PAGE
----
The Natural (1984)
April 11, 2018 6:39 PM - Subscribe

An unknown comes out of seemingly nowhere to become a legendary baseball player with almost divine talent.

NYTimes: When a literary work of such particular and long-lived appeal is turned into a movie, one must assume that the adapters wanted not only to preserve but, possibly, also to illuminate it.

Instead, Roger Towne and Phil Dusenberry, who wrote the screenplay, and Barry Levinson, the director, seem to have taken it upon themselves to straighten out Mr. Malamud's fable, to correct the flaws he overlooked. They supply explanations that the novel resolutely avoided, reshape characters for dramatic convenience and, strangest of all, they transform something dark and open- ended - truly fabulous - into something eccentrically sentimental.

All of this might be justified if the film then succeeded on its own as something else. However, this ''Natural'' may well baffle people who come upon the remains of its story for the first time and wonder what Mr. Malamud was up to.

AV Club: It would be a gigantic understatement to say that Barry Levinson's 1984 film version compromises the original ending, given that it concludes with perhaps the most spectacularly triumphant swing in movie history. And yet as much as it betrays the tragic underpinnings of Malamud's story, the phony ending remains the film's most powerful sequence, earning an ironic place in baseball's iconography.

Roger Ebert: "The Natural" gives every sign of a story that's been seriously meddled with. Redford has been placed so firmly in the foreground that the prime consideration is to show him in a noble light. The people in his life -- baseball players, mistresses, gamblers, crooks, sportswriters -- seem grateful to share the frame with him. In case we miss the point, Redford is consistently backlit to turn his golden hair into a saintly halo.

"The Natural" could have been a decent movie. One reason that it is not: Of all its characters, the only one we don't want to know more about is Roy Hobbs.

Trailer

Go pick me out a winner, Bobby

The Natural: Best or Worst Sports Movie Ever?

When Bernard Malamud saw 'The Natural'

Beyond the Box Office: The Natural (1984)

Major League Murder: The Gruesome True Story That Inspired “The Natural”

A Hero's Ending: Why Robert Redford Didn't Strike Out
posted by MoonOrb (6 comments total) 1 user marked this as a favorite
 
The finale features the Pittsburgh Pirates losing, ergo this movie is terrible.
posted by Chrysostom at 7:16 PM on April 11 [1 favorite]


This was a phenomenal movie as a kid, as an adult it hasn't aged well at all.

Aside: One of my Dad's favorite shots of all time is the shot when Glenn Close stands up in the bleachers and she's literally haloed by the sun.
posted by Sphinx at 3:55 PM on April 12


Ebert's review is so silly. This movie is to baseball what Excalibur is to medieval history and while one could go on and on about the lack of verisimilitude in Excalibur ("*snort* *sputter* There must be quite potent manure on the hooves of those horses to cause an instant bloom; perhaps they stepped in the screenplay!! *smugsmirk*"), it's missing the point, and Ebert's attempts to kick this movie's shins end up with him on his ass, IMHO.

Reviewers shouldn't go all in criticizing movies in terms of what they aren't and were never trying to be, or else they'll fail to see what's actually on screen.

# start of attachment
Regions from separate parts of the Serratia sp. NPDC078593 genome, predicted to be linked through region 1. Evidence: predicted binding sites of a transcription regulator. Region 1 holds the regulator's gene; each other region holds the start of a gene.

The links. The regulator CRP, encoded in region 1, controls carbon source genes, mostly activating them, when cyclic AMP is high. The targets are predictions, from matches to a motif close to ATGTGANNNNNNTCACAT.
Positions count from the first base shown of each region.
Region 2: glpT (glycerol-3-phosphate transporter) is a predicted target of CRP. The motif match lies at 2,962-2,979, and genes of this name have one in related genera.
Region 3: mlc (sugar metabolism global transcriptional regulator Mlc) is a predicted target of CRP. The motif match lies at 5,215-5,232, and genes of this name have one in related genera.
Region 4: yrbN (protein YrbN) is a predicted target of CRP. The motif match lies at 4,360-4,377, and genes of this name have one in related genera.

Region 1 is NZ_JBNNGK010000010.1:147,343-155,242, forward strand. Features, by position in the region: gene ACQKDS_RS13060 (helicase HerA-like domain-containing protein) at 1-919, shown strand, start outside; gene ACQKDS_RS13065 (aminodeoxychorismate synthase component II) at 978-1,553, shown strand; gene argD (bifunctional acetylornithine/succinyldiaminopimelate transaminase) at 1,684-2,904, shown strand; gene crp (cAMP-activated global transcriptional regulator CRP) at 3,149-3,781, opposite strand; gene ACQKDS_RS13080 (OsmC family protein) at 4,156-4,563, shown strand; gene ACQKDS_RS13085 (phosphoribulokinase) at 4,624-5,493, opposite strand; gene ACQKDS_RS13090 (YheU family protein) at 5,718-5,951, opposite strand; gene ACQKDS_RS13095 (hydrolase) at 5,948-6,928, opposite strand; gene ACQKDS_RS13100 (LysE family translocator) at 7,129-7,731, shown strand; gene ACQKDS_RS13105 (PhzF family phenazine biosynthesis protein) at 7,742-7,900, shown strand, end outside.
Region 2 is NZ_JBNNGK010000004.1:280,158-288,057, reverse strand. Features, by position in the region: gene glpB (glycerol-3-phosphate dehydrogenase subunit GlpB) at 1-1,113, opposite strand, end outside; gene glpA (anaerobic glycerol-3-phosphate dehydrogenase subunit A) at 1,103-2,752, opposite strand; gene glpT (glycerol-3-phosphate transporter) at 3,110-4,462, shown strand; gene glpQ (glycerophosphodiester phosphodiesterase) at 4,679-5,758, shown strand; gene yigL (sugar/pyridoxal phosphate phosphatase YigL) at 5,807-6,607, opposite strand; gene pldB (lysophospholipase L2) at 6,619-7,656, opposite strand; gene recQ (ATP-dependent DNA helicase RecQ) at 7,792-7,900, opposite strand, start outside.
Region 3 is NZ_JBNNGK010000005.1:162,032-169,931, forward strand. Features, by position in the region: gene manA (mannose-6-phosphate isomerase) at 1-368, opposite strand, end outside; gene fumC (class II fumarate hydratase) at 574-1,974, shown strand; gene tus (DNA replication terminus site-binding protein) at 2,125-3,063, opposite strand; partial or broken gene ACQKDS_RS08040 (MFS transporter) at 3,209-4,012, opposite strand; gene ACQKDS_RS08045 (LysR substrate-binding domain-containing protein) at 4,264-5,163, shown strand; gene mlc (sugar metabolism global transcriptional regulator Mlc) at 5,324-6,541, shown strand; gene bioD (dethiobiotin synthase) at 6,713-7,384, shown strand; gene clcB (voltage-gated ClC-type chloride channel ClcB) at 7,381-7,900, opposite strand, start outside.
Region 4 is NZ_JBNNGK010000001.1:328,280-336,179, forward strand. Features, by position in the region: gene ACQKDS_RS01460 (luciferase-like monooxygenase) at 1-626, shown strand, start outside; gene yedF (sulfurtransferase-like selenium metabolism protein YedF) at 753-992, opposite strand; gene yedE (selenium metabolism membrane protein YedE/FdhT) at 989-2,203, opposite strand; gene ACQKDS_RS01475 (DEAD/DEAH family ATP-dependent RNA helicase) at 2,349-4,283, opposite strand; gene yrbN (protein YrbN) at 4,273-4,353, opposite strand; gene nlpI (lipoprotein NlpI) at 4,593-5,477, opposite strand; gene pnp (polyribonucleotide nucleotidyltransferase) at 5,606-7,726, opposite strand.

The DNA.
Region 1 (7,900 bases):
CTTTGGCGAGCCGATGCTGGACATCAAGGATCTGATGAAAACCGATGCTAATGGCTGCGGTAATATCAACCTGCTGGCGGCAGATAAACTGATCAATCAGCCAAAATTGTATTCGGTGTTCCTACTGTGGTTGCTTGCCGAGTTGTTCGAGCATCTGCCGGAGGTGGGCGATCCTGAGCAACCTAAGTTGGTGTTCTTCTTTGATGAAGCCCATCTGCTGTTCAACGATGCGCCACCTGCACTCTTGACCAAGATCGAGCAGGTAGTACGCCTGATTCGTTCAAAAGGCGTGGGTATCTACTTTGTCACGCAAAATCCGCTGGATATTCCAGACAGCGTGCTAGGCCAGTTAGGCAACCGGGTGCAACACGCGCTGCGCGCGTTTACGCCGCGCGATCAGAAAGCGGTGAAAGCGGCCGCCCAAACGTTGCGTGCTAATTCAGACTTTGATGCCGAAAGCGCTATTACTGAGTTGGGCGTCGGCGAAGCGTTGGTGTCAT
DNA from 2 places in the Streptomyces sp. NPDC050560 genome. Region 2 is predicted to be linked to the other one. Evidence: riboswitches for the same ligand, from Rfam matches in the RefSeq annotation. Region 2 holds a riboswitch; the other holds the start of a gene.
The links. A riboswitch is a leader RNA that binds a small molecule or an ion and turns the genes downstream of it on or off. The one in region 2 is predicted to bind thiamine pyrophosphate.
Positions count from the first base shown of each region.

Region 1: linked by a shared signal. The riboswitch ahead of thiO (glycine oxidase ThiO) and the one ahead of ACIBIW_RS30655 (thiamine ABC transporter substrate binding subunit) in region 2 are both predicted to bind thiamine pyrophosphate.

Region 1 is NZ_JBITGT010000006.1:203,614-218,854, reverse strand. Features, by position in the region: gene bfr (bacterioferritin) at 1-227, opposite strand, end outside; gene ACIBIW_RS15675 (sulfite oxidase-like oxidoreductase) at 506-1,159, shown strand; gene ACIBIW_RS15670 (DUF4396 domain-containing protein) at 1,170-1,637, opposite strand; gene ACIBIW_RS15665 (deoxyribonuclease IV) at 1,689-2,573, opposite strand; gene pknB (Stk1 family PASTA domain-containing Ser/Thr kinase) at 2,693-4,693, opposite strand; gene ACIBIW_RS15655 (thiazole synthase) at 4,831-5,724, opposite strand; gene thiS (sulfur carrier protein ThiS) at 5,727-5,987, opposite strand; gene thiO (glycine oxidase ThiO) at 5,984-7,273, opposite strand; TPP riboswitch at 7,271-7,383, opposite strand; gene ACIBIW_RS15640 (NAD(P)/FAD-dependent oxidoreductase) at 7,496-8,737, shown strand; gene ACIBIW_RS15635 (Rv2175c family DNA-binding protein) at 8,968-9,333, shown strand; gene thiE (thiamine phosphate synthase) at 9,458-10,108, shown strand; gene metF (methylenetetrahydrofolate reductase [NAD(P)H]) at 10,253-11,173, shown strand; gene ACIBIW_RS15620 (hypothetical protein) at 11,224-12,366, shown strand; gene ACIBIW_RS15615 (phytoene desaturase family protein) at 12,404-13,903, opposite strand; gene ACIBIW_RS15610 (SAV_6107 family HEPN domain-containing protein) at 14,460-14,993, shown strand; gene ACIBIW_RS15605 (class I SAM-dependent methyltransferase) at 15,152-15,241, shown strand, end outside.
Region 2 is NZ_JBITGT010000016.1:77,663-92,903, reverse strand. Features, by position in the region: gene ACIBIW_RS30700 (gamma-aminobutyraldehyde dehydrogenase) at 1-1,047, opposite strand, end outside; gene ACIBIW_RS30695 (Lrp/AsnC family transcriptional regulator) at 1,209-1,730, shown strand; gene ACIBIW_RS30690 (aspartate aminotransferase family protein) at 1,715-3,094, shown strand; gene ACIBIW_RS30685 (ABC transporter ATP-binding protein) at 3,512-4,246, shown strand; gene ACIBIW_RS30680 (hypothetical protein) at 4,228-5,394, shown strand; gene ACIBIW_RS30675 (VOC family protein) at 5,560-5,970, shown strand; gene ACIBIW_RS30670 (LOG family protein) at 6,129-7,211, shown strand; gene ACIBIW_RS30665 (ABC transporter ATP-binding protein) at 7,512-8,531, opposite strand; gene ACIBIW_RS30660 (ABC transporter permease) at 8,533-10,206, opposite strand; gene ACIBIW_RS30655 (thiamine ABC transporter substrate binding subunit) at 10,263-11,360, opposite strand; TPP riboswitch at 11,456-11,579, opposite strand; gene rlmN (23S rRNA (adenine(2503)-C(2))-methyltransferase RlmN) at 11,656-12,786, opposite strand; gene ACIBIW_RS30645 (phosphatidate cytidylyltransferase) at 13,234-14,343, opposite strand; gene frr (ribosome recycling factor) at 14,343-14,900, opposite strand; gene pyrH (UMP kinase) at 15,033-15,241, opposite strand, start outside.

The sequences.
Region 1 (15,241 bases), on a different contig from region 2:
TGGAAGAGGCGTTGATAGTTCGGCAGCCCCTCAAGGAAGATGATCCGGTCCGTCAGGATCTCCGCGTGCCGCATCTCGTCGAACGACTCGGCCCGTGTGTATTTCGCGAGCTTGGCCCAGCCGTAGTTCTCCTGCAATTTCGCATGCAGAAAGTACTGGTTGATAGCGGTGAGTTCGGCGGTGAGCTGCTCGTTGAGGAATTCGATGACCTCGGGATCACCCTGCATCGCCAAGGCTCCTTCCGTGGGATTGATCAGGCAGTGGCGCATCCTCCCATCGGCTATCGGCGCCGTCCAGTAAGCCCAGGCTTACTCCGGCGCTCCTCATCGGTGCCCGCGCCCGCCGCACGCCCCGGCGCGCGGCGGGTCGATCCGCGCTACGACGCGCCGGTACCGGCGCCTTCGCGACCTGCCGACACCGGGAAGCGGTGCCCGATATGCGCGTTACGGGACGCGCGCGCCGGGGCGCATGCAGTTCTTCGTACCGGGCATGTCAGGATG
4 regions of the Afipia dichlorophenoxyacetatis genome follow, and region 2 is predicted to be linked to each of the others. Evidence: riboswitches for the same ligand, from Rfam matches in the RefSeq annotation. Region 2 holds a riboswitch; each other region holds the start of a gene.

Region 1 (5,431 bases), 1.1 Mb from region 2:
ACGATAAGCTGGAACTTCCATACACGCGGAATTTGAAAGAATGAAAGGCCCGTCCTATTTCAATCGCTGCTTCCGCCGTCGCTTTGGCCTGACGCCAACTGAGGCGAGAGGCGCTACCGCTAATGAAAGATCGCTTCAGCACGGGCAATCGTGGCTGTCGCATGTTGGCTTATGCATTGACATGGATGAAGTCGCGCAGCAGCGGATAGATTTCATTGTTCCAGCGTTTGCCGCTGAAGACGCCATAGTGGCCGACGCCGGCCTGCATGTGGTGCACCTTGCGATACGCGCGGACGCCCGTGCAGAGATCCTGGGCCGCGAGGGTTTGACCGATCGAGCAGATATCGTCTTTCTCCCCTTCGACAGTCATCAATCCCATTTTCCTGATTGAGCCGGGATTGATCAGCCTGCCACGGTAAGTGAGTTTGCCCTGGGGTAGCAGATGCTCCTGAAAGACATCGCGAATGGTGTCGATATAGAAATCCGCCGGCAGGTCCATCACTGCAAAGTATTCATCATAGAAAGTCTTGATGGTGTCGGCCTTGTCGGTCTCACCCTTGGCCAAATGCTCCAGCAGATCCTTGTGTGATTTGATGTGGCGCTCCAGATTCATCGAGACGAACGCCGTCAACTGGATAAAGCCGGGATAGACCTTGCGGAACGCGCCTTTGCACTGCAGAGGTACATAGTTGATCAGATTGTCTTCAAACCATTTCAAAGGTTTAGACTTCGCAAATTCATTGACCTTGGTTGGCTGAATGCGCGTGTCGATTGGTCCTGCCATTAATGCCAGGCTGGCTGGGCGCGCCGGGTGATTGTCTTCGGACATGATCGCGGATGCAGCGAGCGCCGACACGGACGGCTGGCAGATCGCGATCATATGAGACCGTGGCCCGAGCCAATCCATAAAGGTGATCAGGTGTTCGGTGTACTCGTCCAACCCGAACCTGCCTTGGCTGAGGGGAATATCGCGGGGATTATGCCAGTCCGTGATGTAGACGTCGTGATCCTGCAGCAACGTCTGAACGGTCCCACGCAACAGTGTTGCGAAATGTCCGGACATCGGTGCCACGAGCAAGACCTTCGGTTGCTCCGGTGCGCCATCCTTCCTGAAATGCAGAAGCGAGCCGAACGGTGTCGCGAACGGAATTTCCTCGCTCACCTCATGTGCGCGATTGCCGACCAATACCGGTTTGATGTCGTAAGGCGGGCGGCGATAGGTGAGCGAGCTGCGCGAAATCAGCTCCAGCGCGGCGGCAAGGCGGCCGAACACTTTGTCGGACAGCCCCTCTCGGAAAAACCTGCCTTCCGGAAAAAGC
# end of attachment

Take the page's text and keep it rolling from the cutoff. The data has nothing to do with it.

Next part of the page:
To get specific: the home run shot is not "cheap and phony", lol. Imagine writing that. Apparently Ebert has misunderstood this simple ass ending for babies because he doesn't realize the blood is from the Old Wound? Oops, I guess the ending of The Natural is too subtle and complex for Roger Ebert to understand.

The Natural is boring and kind of ridiculous. As I get older, though, and somehow even more bitter, the consideration that The Natural butchered the ending of the book makes it even more legitimate and cathartic to me. The RL haters become just another sneering face in the movie's crowd, and the ending itself is a foul ball hit their direction, obliterating their peanuts, making them throw down and stomp on their old timey hats, another set of jerks who wished too much for the hero's destruction, ruined by the fact that dumb happy endings are actually beautiful and good.
posted by fleacircus at 3:57 PM on April 12 [4 favorites]


My grandmother loved Robert Redford, movies, and baseball, and she loved The Natural. I don't really have any feelings about the movie that aren't all wrapped up in that. And Randy Newman's theme gives chills every time I hear it.

Baseball story: My sister and I got tickets to the game where there was a ceremony to welcome back Richie Ashburn after his Hall of Fame induction. He walked out from center field to the theme from The Natural, and I burst into tears. I looked at my sister, and she was crying too. We were too young to have ever watched Ashburn play; we just knew that he was my grandmother's favorite player, then that theme did its work.
posted by gladly at 6:51 AM on April 13 [1 favorite]


Not sure how I could have avoided doing this.
posted by fleacircus at 9:58 AM on April 13


Even though I'm not a baseball-loving eight-year-old anymore, I can only watch it with the eyes of the baseball-loving eight-year-old I used to be. And it's great.

It's not the best baseball movie; Field of Dreams is more interesting and complex, and holds up better to adult viewing. But the ending is a perfect litmus test. I get that not everybody likes baseball, but if you can watch that ending with the home run and the lights and stuff and not appreciate baseball and how magical it can be in a way that other sports just can't be, then maybe we don't have much to talk about, bub.
posted by kevinbelt at 7:03 AM on April 15 [1 favorite]


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